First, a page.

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DC’s Historic Sites: Welcome to Georgetown

Session 2 of 6-Session Lecture Series

Tuesday, October 4, 2016 - 12:00 p.m.
Code: 1B0182

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Chesapeake & Ohio Canal in Georgetown

This lecture is part of two series:

Our D.C. lunchtime lecture series continues with Georgetown, a unique neighborhood that predates the establishment of the federal district and Washington City by 40 years. Founded in 1751 on 60 acres along the Potomac River in the province of Maryland, Georgetown was the farthest point upstream still navigable for oceangoing boats. After the establishment of the federal capital, Georgetown became an independent municipal government within the District of Columbia.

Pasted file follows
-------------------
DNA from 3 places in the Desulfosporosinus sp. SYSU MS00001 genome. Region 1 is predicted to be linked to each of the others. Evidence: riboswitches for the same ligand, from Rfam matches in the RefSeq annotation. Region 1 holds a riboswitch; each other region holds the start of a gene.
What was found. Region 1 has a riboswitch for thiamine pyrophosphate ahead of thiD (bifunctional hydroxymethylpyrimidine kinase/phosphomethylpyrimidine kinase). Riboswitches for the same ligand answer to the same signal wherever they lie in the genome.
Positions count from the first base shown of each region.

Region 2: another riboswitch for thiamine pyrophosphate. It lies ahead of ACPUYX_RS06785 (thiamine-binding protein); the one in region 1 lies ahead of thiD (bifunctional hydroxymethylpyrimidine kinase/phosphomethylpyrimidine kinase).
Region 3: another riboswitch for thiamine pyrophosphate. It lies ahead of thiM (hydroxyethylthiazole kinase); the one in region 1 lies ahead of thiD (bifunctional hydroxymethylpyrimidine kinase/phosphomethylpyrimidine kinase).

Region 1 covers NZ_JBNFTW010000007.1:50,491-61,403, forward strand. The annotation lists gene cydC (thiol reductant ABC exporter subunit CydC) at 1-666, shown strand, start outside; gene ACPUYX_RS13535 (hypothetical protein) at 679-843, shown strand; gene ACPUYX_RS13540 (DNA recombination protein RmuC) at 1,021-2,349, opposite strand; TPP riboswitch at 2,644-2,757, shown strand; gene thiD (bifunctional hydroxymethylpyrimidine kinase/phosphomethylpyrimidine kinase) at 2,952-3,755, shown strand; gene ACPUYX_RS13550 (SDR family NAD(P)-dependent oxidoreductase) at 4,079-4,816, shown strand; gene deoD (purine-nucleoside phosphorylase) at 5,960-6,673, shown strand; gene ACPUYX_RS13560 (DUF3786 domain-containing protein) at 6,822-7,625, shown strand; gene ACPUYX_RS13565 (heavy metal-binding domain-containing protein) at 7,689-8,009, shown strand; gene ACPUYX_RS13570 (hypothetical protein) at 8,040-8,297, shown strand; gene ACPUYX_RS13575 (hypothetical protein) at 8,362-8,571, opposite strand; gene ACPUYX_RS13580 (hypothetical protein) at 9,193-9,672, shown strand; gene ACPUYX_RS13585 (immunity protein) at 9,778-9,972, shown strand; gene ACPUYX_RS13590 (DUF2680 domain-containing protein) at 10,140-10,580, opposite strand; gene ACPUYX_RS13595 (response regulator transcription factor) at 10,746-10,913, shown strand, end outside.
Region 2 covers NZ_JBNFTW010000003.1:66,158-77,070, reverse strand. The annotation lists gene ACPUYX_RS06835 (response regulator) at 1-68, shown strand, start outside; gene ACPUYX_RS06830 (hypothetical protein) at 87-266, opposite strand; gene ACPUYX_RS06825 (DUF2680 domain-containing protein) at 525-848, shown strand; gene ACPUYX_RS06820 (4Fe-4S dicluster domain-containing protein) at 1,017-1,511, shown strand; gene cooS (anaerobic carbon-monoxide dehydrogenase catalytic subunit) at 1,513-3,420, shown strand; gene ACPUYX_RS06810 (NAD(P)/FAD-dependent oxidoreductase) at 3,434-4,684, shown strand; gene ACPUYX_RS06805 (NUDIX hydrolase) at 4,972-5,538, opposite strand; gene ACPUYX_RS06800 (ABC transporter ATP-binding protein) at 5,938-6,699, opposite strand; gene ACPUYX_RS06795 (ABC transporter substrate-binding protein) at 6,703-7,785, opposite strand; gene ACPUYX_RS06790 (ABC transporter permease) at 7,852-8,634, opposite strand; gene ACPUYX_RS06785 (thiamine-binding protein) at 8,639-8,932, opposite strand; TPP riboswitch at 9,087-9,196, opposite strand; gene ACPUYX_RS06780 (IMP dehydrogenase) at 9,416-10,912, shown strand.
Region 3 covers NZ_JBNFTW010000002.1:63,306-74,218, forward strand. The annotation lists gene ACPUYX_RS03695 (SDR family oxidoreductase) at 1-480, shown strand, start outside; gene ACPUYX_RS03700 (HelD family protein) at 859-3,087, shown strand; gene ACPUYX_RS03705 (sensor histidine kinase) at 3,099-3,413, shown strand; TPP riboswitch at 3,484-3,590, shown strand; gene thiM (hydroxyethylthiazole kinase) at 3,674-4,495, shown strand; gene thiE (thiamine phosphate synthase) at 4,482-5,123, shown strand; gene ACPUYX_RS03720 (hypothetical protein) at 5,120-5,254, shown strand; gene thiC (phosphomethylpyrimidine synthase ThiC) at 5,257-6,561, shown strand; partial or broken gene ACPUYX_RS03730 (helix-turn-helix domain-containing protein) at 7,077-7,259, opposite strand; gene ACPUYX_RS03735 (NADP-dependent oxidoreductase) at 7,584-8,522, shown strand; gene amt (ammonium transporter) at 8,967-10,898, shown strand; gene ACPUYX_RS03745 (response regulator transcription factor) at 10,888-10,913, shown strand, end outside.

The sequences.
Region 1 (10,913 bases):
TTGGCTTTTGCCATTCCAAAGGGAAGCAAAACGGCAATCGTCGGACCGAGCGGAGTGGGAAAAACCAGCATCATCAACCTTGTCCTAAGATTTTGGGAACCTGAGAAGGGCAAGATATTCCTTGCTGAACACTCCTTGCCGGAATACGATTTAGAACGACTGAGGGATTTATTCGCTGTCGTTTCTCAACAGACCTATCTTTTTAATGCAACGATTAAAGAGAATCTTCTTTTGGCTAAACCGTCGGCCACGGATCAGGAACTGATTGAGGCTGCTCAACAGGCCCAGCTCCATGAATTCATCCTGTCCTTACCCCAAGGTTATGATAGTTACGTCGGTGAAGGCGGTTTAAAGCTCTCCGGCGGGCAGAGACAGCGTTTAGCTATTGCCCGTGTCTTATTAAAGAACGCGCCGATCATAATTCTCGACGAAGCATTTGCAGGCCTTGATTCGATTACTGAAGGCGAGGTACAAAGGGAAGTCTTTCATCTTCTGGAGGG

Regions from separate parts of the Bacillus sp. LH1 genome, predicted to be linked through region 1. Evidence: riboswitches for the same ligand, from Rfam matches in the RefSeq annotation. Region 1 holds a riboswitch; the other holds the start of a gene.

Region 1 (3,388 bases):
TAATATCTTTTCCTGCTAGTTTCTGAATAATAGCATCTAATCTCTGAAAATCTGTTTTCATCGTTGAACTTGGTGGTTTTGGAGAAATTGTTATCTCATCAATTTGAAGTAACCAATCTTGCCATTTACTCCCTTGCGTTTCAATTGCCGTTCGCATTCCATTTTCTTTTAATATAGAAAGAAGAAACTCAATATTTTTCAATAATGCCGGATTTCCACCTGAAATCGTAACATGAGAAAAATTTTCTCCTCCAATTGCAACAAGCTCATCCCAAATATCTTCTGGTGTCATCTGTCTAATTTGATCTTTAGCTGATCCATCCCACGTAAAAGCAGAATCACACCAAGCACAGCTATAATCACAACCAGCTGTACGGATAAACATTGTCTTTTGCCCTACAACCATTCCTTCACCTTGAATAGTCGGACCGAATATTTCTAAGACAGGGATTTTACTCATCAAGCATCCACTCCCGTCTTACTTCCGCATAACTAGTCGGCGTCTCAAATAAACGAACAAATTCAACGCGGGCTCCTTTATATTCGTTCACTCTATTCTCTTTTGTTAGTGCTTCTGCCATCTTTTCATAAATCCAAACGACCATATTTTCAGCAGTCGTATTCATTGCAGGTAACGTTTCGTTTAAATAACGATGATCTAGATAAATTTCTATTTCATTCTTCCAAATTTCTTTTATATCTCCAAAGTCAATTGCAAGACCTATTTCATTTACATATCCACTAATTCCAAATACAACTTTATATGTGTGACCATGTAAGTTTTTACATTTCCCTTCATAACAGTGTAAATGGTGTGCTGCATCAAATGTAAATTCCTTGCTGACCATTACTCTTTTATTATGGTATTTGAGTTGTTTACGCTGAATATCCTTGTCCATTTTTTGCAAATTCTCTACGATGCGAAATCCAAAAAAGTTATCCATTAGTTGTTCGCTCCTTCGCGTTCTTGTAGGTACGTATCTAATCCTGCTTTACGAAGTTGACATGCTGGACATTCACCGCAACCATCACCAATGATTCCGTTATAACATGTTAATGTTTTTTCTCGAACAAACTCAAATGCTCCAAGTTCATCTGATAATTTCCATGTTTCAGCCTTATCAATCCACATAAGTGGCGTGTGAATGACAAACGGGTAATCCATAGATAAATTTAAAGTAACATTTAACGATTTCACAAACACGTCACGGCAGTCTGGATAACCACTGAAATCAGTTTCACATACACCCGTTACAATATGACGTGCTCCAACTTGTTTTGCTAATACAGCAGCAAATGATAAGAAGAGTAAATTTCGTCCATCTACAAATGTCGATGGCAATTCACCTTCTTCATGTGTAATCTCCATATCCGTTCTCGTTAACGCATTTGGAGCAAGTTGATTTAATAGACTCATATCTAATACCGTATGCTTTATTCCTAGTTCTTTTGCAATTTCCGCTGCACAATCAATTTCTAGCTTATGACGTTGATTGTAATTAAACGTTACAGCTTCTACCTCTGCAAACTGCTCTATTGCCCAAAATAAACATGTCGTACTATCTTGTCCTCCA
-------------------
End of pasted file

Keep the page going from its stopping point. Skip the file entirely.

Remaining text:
Georgetown is bounded by the Potomac River on the south, Rock Creek to the east, Burleith and Glover Park to the north, with Georgetown University on its west end. Much of Georgetown is surrounded by parkland and green space that serve as buffers from development in adjacent neighborhoods.

Featured Topic: Oak Hill Cemetery

Established by an act of Congress in 1849, Oak Hill is one of the nation’s finest examples of garden cemeteries. Along with wooded trails and gardens, Oak Hill is home to a Gothic Revival chapel designed by James Renwick; the Van Ness Mausoleum designed by George Hadfield; and the dramatic “Heron” fountain. It is the final resting place of many famous Washingtonians, including Edwin Stanton, Philip Barton Key, W.W. Corcoran, and Myrtilla Miner.

The speaker is Dave Jackson, superintendent of Oak Hill Cemetery.


S. Dillon Ripley Center
1100 Jefferson Dr SW
Metro: Smithsonian (Mall exit)